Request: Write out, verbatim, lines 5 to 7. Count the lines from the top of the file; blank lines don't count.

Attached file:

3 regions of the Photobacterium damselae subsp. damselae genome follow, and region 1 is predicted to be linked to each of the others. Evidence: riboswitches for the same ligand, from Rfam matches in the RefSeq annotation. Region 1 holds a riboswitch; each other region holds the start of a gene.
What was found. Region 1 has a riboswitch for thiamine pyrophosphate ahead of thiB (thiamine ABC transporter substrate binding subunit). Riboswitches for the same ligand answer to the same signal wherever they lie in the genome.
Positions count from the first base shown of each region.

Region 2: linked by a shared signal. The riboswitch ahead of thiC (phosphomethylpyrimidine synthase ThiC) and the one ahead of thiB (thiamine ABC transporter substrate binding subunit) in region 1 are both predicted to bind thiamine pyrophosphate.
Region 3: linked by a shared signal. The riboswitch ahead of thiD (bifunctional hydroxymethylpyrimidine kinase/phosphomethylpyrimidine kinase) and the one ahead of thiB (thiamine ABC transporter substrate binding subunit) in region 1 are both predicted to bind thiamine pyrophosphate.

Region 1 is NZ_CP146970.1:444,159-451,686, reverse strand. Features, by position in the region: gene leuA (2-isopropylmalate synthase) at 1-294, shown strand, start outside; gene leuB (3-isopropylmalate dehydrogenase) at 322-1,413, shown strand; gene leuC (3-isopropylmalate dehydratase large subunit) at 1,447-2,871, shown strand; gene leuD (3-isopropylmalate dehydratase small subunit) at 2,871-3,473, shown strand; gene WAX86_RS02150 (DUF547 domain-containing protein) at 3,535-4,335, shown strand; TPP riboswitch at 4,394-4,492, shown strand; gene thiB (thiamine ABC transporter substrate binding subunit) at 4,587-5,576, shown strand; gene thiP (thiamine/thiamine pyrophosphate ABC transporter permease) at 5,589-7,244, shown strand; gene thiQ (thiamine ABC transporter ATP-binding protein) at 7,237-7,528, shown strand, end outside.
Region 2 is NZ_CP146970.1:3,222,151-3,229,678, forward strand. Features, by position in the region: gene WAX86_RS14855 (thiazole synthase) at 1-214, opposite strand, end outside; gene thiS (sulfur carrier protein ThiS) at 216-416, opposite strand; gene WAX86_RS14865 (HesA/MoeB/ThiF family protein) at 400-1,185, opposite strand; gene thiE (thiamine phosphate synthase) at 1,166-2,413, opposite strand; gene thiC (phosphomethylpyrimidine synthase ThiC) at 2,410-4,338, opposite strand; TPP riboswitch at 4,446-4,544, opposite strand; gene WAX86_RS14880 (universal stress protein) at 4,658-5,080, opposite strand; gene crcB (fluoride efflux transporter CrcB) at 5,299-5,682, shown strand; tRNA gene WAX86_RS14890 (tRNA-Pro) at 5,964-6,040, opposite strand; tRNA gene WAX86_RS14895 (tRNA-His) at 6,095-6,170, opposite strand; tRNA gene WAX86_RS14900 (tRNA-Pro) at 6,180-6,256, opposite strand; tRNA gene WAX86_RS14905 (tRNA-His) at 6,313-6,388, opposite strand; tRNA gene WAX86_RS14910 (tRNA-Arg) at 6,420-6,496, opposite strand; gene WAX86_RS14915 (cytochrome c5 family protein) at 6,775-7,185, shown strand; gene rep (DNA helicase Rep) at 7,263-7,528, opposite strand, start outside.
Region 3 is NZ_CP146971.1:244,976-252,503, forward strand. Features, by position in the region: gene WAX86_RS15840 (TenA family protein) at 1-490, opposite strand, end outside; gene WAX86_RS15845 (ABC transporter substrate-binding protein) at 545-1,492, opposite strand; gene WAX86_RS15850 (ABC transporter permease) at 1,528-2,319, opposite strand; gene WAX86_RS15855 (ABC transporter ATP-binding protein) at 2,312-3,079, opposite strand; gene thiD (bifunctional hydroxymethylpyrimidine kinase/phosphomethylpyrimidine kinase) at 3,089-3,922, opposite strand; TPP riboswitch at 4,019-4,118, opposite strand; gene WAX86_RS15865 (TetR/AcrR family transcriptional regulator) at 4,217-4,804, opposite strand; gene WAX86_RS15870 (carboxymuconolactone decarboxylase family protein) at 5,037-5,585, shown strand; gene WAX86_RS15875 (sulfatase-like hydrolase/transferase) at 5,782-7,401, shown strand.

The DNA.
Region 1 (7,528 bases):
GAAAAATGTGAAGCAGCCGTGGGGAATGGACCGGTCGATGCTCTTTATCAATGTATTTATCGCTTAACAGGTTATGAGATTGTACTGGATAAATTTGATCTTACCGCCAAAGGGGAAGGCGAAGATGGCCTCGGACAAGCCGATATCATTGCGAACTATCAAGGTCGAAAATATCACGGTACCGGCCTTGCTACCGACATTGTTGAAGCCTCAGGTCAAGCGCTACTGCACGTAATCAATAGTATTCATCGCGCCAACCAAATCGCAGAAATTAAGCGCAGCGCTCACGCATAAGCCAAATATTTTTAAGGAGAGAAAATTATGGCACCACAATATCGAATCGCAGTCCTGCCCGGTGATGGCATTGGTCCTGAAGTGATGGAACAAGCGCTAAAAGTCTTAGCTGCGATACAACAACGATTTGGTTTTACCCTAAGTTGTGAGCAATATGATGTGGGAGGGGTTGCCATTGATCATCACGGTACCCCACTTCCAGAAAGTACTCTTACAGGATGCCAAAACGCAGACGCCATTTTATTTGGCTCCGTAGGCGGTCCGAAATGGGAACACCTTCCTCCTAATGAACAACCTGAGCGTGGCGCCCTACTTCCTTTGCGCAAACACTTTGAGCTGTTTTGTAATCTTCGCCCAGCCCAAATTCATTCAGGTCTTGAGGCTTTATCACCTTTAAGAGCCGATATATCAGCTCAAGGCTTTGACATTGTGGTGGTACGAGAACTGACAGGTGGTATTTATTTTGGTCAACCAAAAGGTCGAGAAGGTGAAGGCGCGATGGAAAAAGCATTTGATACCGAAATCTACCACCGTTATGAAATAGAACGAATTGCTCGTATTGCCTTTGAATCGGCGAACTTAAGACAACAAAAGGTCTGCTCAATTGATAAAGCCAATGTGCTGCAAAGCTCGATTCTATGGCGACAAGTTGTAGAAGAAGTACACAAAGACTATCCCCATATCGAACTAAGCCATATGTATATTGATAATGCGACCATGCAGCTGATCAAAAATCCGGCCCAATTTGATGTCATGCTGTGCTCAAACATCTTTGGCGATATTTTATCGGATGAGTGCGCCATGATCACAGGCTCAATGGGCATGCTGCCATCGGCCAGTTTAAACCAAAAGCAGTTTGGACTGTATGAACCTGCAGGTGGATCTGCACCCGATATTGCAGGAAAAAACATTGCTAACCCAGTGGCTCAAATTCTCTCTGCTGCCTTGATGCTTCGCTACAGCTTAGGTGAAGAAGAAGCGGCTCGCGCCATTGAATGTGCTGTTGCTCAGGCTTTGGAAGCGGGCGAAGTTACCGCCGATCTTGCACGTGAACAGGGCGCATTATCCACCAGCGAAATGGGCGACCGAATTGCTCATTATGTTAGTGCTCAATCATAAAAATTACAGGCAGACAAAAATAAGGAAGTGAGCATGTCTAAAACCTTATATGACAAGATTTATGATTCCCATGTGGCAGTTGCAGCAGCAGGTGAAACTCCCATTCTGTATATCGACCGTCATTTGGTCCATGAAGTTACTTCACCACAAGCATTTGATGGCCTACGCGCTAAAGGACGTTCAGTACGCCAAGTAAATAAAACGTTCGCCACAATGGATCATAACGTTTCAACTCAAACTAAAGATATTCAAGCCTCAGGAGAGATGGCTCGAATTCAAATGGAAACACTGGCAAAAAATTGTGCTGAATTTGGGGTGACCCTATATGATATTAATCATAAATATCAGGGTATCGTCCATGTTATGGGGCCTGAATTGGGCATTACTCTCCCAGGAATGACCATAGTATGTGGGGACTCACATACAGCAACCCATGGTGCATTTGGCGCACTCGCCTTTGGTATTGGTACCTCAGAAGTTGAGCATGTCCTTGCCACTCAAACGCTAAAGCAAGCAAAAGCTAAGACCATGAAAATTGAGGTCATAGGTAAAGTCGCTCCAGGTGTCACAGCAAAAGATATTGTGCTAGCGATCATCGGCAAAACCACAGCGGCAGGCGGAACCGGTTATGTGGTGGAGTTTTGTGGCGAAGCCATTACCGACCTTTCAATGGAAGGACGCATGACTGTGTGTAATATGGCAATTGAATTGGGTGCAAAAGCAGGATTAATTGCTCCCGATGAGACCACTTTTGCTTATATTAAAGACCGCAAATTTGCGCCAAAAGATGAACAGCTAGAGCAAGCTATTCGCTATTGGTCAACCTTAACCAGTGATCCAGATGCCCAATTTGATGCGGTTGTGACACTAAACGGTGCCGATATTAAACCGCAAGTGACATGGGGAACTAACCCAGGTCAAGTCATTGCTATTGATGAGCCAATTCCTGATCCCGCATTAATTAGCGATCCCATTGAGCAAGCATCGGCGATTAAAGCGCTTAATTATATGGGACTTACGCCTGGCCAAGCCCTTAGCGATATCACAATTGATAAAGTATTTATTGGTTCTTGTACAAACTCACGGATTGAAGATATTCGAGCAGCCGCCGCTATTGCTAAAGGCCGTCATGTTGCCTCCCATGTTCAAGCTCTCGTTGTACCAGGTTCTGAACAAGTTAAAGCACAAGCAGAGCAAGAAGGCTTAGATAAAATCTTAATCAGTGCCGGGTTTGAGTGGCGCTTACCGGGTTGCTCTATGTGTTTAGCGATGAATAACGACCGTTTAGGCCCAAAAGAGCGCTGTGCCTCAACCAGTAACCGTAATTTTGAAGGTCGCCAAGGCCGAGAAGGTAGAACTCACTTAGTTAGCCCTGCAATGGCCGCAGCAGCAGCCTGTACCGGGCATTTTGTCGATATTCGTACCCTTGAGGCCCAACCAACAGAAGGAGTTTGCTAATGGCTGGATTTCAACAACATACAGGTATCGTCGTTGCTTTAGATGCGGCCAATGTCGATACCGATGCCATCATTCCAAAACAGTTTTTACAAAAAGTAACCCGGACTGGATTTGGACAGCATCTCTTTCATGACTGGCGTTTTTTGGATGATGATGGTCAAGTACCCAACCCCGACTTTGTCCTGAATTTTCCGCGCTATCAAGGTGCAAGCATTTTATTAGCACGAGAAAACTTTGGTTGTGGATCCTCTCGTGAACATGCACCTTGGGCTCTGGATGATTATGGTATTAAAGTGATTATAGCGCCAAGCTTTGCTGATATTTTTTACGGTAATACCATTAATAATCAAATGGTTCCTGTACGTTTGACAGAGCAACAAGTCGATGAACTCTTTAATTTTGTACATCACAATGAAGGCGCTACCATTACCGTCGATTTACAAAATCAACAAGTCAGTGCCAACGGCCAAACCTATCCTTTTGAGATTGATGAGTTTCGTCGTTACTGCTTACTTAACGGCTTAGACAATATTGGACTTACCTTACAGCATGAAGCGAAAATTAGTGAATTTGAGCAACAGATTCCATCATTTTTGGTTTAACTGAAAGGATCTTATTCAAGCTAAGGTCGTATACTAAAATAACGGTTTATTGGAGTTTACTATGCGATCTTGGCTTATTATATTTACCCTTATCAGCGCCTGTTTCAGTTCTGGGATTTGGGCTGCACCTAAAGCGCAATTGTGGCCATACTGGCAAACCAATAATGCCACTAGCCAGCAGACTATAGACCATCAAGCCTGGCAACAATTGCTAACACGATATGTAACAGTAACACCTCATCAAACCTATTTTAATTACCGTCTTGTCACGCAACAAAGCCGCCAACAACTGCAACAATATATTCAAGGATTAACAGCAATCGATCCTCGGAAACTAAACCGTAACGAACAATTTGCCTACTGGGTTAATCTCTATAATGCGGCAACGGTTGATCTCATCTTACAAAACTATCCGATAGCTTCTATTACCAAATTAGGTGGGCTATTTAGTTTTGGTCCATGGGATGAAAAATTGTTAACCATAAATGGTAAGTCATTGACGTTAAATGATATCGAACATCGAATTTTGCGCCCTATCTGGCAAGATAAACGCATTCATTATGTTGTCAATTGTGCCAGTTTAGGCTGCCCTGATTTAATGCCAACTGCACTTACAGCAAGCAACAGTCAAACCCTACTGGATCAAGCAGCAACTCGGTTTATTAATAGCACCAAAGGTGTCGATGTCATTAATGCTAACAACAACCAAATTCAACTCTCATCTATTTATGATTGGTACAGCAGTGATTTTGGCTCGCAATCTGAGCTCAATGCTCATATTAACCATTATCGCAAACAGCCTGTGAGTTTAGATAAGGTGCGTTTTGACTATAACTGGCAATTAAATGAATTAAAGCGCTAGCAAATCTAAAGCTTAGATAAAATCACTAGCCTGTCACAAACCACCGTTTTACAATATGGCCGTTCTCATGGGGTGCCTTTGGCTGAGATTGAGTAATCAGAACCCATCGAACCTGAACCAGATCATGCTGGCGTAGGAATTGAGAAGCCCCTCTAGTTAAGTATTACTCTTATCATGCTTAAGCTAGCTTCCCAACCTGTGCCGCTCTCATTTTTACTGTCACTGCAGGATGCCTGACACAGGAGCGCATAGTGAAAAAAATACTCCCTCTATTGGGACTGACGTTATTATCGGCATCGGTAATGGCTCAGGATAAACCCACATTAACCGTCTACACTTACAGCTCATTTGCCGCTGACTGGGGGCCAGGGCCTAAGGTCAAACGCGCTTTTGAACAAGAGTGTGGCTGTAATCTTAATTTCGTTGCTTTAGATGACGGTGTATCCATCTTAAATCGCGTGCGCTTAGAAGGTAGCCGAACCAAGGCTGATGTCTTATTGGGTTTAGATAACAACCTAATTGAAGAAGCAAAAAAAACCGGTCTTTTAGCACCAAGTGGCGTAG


Region 3: linked by a shared signal. The riboswitch ahead of thiD (bifunctional hydroxymethylpyrimidine kinase/phosphomethylpyrimidine kinase) and the one ahead of thiB (thiamine ABC transporter substrate binding subunit) in region 1 are both predicted to bind thiamine pyrophosphate.

Region 1 is NZ_CP146970.1:444,159-451,686, reverse strand. Features, by position in the region: gene leuA (2-isopropylmalate synthase) at 1-294, shown strand, start outside; gene leuB (3-isopropylmalate dehydrogenase) at 322-1,413, shown strand; gene leuC (3-isopropylmalate dehydratase large subunit) at 1,447-2,871, shown strand; gene leuD (3-isopropylmalate dehydratase small subunit) at 2,871-3,473, shown strand; gene WAX86_RS02150 (DUF547 domain-containing protein) at 3,535-4,335, shown strand; TPP riboswitch at 4,394-4,492, shown strand; gene thiB (thiamine ABC transporter substrate binding subunit) at 4,587-5,576, shown strand; gene thiP (thiamine/thiamine pyrophosphate ABC transporter permease) at 5,589-7,244, shown strand; gene thiQ (thiamine ABC transporter ATP-binding protein) at 7,237-7,528, shown strand, end outside.
Region 2 is NZ_CP146970.1:3,222,151-3,229,678, forward strand. Features, by position in the region: gene WAX86_RS14855 (thiazole synthase) at 1-214, opposite strand, end outside; gene thiS (sulfur carrier protein ThiS) at 216-416, opposite strand; gene WAX86_RS14865 (HesA/MoeB/ThiF family protein) at 400-1,185, opposite strand; gene thiE (thiamine phosphate synthase) at 1,166-2,413, opposite strand; gene thiC (phosphomethylpyrimidine synthase ThiC) at 2,410-4,338, opposite strand; TPP riboswitch at 4,446-4,544, opposite strand; gene WAX86_RS14880 (universal stress protein) at 4,658-5,080, opposite strand; gene crcB (fluoride efflux transporter CrcB) at 5,299-5,682, shown strand; tRNA gene WAX86_RS14890 (tRNA-Pro) at 5,964-6,040, opposite strand; tRNA gene WAX86_RS14895 (tRNA-His) at 6,095-6,170, opposite strand; tRNA gene WAX86_RS14900 (tRNA-Pro) at 6,180-6,256, opposite strand; tRNA gene WAX86_RS14905 (tRNA-His) at 6,313-6,388, opposite strand; tRNA gene WAX86_RS14910 (tRNA-Arg) at 6,420-6,496, opposite strand; gene WAX86_RS14915 (cytochrome c5 family protein) at 6,775-7,185, shown strand; gene rep (DNA helicase Rep) at 7,263-7,528, opposite strand, start outside.